and Other Resources
ROLANDO BORRINAGA was my main source for Balangiga. He is an indefatigable scholar on Samar. RESIL MOJARES's War Against the Americans, on the revolutionary war in Cebu, was also key.
The New York Public Library Maps Division has a trove of maps from the American period in the Philippines.
Alfred McCoy's Policing America's Empire has been an excellent source on the colonial counterinsurgency and surveillance tactics of Americans against Filipinos. The book goes a long way to explaining why the Philippine revolution absolutely failed. America's policing tactics were brutal, cunning, thorough.
Ten Months a Captive Among Filipinos is a memoir of an American soldier captured by Aguinaldo's men in Bulacan in 1898 at the start of the Philippine-American war. Albert Sonnichsen was a Danish-American soldier from Oakland, California. His report is well-written, at times sympathetic to Filipinos. Quotidian moments in the text are the most moving, such as a description of a woman cooking bibingka, or the haunting scene of a Filipino mother, a stranger whose own son has been captured by Americans, feeding the imprisoned Sonnichsen.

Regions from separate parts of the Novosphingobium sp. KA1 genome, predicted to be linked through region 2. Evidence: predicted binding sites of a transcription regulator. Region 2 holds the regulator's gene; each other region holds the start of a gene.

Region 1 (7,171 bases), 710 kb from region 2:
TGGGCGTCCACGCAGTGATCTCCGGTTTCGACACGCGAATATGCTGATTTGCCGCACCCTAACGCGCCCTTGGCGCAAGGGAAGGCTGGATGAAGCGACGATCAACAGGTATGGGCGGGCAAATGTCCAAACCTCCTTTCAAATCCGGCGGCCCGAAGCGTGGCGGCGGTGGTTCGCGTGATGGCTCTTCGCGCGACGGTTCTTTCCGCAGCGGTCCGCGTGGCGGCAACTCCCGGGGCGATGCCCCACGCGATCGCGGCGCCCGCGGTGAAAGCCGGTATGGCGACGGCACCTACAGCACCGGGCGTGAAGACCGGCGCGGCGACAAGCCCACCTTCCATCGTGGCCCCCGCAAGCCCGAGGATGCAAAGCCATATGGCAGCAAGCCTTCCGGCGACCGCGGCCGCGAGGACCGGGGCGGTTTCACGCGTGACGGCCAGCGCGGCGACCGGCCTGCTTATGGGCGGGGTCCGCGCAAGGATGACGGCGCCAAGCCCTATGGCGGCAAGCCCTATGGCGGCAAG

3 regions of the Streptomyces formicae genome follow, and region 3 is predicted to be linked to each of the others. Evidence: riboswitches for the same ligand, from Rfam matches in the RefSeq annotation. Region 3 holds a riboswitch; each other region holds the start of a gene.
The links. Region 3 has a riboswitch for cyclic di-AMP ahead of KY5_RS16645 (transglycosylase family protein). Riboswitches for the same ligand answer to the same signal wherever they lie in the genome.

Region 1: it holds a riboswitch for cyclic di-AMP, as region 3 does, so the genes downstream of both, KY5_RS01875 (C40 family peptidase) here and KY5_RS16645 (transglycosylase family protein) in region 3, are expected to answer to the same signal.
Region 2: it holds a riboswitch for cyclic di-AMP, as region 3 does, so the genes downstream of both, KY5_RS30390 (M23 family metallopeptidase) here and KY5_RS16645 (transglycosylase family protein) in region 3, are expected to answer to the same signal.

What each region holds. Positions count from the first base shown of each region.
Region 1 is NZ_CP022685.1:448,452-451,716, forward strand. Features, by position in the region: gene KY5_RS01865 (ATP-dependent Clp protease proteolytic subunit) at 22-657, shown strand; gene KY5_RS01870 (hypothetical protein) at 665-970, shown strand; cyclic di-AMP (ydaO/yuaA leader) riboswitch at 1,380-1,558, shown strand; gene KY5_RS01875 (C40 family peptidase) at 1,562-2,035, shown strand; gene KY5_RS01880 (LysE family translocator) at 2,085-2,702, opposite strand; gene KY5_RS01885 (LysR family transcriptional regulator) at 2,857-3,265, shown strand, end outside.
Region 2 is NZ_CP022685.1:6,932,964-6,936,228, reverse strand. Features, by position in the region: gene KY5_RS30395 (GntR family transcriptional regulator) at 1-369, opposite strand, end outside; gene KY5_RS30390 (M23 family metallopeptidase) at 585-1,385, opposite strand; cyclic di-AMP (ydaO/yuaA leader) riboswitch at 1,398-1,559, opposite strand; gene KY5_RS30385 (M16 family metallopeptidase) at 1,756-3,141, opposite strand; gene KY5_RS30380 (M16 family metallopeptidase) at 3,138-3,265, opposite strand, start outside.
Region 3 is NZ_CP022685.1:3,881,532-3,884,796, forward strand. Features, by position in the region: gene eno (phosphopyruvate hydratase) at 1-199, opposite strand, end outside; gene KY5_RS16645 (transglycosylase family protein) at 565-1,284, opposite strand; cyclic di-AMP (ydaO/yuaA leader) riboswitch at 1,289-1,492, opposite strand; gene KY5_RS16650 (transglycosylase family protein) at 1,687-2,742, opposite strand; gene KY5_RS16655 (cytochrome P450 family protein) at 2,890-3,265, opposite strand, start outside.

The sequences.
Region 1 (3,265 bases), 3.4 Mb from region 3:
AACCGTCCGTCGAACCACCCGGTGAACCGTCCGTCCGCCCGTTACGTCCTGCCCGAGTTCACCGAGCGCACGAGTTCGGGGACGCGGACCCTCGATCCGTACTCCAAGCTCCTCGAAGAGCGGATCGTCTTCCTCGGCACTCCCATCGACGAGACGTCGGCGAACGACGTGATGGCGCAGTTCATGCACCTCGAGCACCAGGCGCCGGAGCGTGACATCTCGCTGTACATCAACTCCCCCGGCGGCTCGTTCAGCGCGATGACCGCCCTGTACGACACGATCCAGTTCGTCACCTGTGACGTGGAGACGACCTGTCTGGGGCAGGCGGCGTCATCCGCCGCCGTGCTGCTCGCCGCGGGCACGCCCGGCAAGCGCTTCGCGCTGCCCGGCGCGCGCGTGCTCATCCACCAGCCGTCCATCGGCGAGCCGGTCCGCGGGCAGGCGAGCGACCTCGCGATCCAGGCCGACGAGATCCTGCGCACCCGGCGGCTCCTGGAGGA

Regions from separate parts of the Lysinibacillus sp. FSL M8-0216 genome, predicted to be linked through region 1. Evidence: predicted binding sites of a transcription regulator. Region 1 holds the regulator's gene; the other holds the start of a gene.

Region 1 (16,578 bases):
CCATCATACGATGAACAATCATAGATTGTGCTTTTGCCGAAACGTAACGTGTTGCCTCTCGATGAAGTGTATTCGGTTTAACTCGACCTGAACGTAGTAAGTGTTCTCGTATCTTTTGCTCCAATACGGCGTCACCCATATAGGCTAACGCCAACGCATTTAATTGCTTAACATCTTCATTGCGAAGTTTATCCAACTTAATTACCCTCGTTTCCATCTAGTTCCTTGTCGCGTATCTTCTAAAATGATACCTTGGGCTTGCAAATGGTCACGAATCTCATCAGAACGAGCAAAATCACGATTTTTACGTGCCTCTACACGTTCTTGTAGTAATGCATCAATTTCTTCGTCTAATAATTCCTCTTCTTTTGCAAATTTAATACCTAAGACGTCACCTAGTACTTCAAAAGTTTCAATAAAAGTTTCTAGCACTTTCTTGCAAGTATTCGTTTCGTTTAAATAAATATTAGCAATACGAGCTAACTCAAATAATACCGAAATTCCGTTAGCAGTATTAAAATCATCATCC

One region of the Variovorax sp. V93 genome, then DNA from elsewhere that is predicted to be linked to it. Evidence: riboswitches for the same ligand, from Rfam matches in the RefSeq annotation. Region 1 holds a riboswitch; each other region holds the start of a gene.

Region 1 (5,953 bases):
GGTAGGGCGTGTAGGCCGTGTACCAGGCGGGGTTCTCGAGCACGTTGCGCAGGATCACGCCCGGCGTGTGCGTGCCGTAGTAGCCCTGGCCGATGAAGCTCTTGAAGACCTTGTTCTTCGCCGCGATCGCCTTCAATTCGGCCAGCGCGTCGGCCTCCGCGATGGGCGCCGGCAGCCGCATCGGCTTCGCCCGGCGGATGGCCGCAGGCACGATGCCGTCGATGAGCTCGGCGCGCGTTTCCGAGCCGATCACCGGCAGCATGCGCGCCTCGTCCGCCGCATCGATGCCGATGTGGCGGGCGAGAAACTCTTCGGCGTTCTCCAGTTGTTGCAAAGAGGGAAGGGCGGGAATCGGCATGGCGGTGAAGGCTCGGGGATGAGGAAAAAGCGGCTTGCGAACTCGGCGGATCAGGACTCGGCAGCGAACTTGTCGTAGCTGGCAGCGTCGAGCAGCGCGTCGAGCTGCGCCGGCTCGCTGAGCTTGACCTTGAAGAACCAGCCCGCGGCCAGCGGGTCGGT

The free ebook, Affairs in the Philippine Islands, is a great primary source on the beginnings of American policy in the Philippines. Affairs is the text of the Senate hearings on the Philippines that arose from news of the massacres in Samar of men, women, and children by the U.S. Army. Volume 2 contains the interviews of soldiers who survived the uprising of the people of Balangiga against the Americans.
Ebay has actually been a great place to find stereo cards on the Philippine-American war. Unfortunately, most of them break your heart.